24. 2 points
    OK, finally moved the horns out of sight, but had a problem getting the grille off, so did it over again & took pics. Remove centre screw 1/4 turn cross head & lift up, just lift up headlight clip Use flat head screwdriver to pop-out clips Ensure screwdriver is into the centre of clip or else this happens!!!! This allows bumper movement to get these clips out from behind bumper this is what the clips on the inside of the grille looks like, this is where i had my problem, 7 years of grit/filth had these clips tight as hell, use one hand to push the tab down and the other hand to push grille itself back towards radiator, like i said i had to use alot of force to get off, but the grille is pretty robust and i got mine off in one peice. After i repositioned the horns to the crash bar out of site, i was left looking in at a rusty bonnet catch and radiator clamps So the painting began Wont see much of the rad clams or bonnet catch, but i feel better having done it Original Thread: http://www.lexusownersclub.co.uk/forum/index.php?showtopic=63686
  25. 2 points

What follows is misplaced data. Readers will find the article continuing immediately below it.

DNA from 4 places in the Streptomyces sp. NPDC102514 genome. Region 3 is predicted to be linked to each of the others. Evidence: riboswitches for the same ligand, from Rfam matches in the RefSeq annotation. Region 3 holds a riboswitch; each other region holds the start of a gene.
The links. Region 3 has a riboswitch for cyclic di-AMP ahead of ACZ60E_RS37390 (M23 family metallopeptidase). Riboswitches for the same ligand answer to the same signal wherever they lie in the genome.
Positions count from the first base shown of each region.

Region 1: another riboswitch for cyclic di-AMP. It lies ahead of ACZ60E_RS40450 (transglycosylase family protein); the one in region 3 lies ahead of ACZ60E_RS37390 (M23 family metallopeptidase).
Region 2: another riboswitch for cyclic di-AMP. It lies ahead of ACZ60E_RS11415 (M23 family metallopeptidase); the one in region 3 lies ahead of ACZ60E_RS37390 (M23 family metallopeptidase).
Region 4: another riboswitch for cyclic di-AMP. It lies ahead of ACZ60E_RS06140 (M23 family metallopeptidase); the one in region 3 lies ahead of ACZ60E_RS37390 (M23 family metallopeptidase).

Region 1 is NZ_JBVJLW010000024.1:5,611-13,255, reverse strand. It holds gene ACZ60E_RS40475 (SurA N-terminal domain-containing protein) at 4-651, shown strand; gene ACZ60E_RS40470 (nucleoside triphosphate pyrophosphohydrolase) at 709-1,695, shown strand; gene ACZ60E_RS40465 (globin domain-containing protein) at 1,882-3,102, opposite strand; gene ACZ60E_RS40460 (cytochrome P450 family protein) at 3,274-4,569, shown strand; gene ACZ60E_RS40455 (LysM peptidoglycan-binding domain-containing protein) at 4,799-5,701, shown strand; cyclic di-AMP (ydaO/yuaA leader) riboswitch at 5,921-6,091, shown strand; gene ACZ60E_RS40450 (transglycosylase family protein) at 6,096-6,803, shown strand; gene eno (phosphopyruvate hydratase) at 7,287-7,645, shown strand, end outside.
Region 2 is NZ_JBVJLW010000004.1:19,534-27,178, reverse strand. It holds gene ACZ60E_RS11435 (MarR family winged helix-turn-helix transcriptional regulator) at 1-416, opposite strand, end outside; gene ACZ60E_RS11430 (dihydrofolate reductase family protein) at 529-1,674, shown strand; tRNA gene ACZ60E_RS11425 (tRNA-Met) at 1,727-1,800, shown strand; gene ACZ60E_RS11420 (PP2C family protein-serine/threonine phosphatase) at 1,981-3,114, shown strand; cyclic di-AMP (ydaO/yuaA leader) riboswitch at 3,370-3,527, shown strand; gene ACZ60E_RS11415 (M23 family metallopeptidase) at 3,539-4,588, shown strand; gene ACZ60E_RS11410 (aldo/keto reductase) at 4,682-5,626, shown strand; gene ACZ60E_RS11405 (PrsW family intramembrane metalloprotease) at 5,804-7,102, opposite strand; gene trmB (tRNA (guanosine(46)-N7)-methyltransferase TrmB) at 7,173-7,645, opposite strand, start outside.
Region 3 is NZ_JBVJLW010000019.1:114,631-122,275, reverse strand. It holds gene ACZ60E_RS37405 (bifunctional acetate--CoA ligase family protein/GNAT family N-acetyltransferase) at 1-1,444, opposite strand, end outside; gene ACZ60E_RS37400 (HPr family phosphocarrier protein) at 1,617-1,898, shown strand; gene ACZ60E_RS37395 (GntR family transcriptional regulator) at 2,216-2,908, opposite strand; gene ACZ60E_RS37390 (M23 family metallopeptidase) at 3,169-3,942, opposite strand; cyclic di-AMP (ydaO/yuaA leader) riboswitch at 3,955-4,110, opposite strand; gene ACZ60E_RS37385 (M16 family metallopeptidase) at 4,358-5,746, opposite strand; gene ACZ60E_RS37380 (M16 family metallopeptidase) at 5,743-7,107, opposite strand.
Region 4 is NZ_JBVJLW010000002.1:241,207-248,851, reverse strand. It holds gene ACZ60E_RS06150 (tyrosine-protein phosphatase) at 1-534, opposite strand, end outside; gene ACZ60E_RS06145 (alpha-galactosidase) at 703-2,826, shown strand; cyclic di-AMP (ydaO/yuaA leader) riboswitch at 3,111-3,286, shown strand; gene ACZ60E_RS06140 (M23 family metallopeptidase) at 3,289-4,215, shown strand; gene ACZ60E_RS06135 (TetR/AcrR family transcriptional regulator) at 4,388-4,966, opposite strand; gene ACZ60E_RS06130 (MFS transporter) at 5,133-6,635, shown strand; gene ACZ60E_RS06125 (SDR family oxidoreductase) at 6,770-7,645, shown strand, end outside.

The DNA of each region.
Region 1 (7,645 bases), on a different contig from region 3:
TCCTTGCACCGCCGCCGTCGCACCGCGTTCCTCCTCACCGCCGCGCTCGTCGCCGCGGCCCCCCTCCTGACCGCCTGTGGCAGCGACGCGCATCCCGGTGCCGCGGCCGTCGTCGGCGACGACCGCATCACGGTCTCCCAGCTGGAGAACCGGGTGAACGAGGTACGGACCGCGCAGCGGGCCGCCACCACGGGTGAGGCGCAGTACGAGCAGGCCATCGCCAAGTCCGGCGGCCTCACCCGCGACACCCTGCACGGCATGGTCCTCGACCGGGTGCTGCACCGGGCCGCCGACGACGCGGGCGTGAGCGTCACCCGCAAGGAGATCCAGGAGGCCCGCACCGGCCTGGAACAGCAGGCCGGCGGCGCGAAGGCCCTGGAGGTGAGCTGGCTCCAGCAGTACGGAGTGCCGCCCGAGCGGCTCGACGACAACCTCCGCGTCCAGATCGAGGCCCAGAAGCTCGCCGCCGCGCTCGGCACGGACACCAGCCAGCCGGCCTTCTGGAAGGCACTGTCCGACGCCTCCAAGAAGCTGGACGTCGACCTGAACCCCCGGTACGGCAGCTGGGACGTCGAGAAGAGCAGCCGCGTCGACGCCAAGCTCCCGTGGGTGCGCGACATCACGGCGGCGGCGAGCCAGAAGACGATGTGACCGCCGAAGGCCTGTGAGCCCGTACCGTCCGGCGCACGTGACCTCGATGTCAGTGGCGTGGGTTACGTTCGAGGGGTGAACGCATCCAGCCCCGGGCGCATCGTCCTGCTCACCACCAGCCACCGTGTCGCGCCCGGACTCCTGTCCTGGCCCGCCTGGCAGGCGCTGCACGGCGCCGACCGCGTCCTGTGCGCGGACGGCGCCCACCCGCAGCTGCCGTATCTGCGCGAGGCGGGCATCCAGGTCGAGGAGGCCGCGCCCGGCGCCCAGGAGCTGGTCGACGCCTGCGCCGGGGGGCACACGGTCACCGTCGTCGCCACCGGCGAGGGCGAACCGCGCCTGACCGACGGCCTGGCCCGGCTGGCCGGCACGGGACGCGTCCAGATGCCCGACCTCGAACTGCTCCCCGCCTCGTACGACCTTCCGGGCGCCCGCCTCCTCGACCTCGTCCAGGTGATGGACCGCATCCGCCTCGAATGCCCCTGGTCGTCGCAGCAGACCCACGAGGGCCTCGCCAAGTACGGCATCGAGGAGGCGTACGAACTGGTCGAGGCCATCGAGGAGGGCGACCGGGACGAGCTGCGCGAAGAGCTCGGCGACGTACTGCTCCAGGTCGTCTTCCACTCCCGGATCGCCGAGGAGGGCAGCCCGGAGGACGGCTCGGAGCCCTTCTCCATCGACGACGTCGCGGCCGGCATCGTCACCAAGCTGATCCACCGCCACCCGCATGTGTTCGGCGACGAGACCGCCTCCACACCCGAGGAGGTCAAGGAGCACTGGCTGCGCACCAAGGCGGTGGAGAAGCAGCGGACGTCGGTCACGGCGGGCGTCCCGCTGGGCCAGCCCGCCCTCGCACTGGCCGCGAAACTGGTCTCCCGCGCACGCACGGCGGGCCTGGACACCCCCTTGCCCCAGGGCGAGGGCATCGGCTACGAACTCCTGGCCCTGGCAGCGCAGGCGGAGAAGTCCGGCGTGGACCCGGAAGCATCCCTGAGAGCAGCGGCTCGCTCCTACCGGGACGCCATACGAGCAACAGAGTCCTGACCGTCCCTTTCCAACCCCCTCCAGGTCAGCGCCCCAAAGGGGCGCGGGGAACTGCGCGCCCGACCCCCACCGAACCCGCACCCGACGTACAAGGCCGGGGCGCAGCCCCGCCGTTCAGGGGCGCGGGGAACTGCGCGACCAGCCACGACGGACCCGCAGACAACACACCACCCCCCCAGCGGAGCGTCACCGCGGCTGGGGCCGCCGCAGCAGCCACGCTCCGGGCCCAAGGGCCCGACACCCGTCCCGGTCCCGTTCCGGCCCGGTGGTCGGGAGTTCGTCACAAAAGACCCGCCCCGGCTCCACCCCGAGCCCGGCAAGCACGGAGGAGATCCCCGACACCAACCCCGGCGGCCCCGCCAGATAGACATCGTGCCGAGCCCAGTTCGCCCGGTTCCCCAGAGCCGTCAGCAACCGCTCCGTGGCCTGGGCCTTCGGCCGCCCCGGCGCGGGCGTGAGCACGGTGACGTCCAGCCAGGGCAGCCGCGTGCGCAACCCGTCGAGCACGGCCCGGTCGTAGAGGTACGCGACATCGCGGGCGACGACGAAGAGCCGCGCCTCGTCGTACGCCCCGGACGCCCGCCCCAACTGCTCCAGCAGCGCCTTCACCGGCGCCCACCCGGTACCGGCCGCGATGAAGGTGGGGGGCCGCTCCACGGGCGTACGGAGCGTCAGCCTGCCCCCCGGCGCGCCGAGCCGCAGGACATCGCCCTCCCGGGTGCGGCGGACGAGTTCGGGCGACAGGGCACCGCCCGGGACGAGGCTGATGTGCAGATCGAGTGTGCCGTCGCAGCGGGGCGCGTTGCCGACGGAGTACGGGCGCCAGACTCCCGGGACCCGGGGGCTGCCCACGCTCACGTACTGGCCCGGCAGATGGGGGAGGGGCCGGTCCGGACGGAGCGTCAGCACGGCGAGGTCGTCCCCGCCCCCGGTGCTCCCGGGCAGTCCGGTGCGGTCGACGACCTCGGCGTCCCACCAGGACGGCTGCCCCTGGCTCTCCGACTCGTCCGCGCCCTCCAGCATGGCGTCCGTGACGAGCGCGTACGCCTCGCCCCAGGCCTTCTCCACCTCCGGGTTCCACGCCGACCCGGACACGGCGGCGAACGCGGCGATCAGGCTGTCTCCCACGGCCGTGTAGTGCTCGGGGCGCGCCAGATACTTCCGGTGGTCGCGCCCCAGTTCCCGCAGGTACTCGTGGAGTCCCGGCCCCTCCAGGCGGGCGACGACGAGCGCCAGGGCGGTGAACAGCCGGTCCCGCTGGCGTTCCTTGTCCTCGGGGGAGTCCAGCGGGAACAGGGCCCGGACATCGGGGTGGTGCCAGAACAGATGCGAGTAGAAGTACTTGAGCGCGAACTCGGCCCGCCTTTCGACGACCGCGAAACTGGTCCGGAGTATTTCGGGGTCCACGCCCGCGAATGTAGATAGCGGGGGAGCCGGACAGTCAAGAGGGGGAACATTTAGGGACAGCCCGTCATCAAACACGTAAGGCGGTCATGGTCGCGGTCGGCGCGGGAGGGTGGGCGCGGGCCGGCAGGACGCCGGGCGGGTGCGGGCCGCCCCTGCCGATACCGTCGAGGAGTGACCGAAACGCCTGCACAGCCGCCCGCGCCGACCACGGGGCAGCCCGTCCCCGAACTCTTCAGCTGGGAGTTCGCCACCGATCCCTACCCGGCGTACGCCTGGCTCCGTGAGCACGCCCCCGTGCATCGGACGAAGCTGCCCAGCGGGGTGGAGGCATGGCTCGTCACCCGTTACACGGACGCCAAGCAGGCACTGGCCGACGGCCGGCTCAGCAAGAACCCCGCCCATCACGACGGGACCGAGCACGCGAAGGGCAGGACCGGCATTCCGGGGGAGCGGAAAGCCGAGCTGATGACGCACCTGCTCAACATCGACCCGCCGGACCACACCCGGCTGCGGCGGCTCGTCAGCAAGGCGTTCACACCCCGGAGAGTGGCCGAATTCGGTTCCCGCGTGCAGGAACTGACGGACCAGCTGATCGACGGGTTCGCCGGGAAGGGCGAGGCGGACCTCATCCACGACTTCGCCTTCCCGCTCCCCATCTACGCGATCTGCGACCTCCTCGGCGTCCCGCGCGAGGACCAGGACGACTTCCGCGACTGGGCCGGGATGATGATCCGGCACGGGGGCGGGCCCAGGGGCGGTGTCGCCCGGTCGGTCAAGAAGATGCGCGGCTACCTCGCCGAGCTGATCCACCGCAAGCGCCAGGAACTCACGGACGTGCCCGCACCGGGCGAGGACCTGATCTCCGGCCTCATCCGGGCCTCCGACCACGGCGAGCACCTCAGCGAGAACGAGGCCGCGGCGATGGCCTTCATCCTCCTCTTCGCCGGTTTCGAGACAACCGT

Disclaimer: As always, this is a guide only and I accept no responsibility for any damage or injury that maybe sustained through following these guidelines. Tools I would recommend (excluding wheel removal): 1. Breaker Bar (only required if changing discs) 2. 1/2 inch drive rachet (optional) 3. Large screwdriver or lever 4. Copper grease 5. Piston retraction tool (g-clamp or anything similar for pushing the pistons back). 6. 17mm socket (not pictured) OK, now down to the nitty gritty. I will do the whole thing including wheel removal just incase someone doesn't know how to do it. 1. Loosen (DO NOT REMOVE) wheel nuts before jacking up the car. 2. Open the bonnet and remove brake fluid resevoir cap 3. Jack up the car and support on axle stands. 4. Remove wheel nuts and remove wheel to expose the brakes 5. We will deal with the pad change first. There is a small split pin at the rear end of the pad retaining pin, remove it. 6. There is an anti rattle clip to be removed next in two stages, push/slide it up first, the pivot it out from the top. it can then be withdrawn. 7. The retaining pin can now be pulled out towards you and removed. 8. With the screwdriver, just pry the pads away from the disc slightly (doesn't need to be much), so that the two pads can be withdrawn. 9. Retain the anti-squeel shims incase you need to re-use them. If all you are doing is the pads, you can just re-assemble in the reverse order of the above steps. Don't forget to apply copper grease to the backs of the pads and between the each anti-squeel shim. IMPORTANT: Do not get any grease onto the face of the pad which touches the disc! Jump to step 16 for the other steps. 10. If you are changing the discs as well, then continue with the tutorial. The caliper needs to be removed. There are two 17mm bolts holding the caliper to the hub. 11. Once removed (a breaker bar is very usefull for this), support the caliper on an axle stand or tie it up to the coil spring with some string or wire. Do not let it hang by the brake line. 12. ensure the handbrake is OFF (if you only have one rear wheel jacked up, you will need to put the gearbox in neutral also), as you will need to rotate the disc so that the inspection hole is at the six o'clock position. remove the rubber bung if present. 13. If you are lucky, the disc may pull straight off. If not, you need to back off the adjustment on the hand brake shoes to give enough clearance for the disc to come off. The adjuster is on the bottom edge of the shoes, and is accesible through the insepction hole that you have already aligned to it. Using screwdriver through the hole, rotate the top of the adjuster towards you. I have done a couple of pictures to help visualise what it is you are trying to do, first pic is with the disc already removed to show the screwdriver going through the hub. next is two superimposed pics of disc on and off. lastly, from underneath with disc removed showing the screwdriver tip on the adjuster. It also shows what the adjuster looks like so that you know what you are looking for through the hole. Anyway, hopefully using a combo of those pics, you get the idea. 14. Next are a few pics of the shoes from different angles, just in case you are taking these off for some reason. Shoe wear is tiny if none at all. As the shoes are never on when the wheels are turning, they don't wear down. Don't look at the amount of material left on them as a guage to replacement, brand new ones have a tiny amount on as well. 15. OK. So now the disc is off, and you can put the new disc on. Make sure you align the inspection hole with the hole in the hub. If you forget this, you won't be able to 1) back-off the handbrake shoes next time if you need to, and 2) you wont be able to adjust the handbrake at the end of this change process. 16. Using either 1) caliper piston retraction tool, or 2) levers or 3) clamps, push the pistons back into the caliper. Refit the caliper to the hub using its two fixing bolts. 17. Apply copper grease to the back of your pads, and refit anti-squeel shims if you need them. IMPORTANT: Do not get any grease onto the face of the pad which touches the disc! . 18. The rest of the refit is just the reverse of steps 5 to 9. On the GS at least, the handbrake is not self adjusting. Once the disc is back on, you need to adjust the handbrake with a screwdriver through the inspection hole in the disc. Push the top of the adjuster away from you until it wont turn anymore (don't force it). If you try and turn the disc by hand now, it shouldn't turn. Now back the adjuster off slightly towards you, try and turn the disc, if it wont turn still, keep turning the adjuster back until you can turn the disc. Thats it. Easy. When done, admire your shiny new discs A note here, which I have seen mentioned before and happened to me, the lip on the backing plate of the handbrake shoes was catching on my new discs. I had to use an angle grinder to grind the lip down on the backing plate until it cleared and didn't catch anymore. A bit of a pain it has to be said. I would imagine that you won't hit this problem with OEM discs, and it may well be hit and miss if you do have the problem with copy aftermarket parts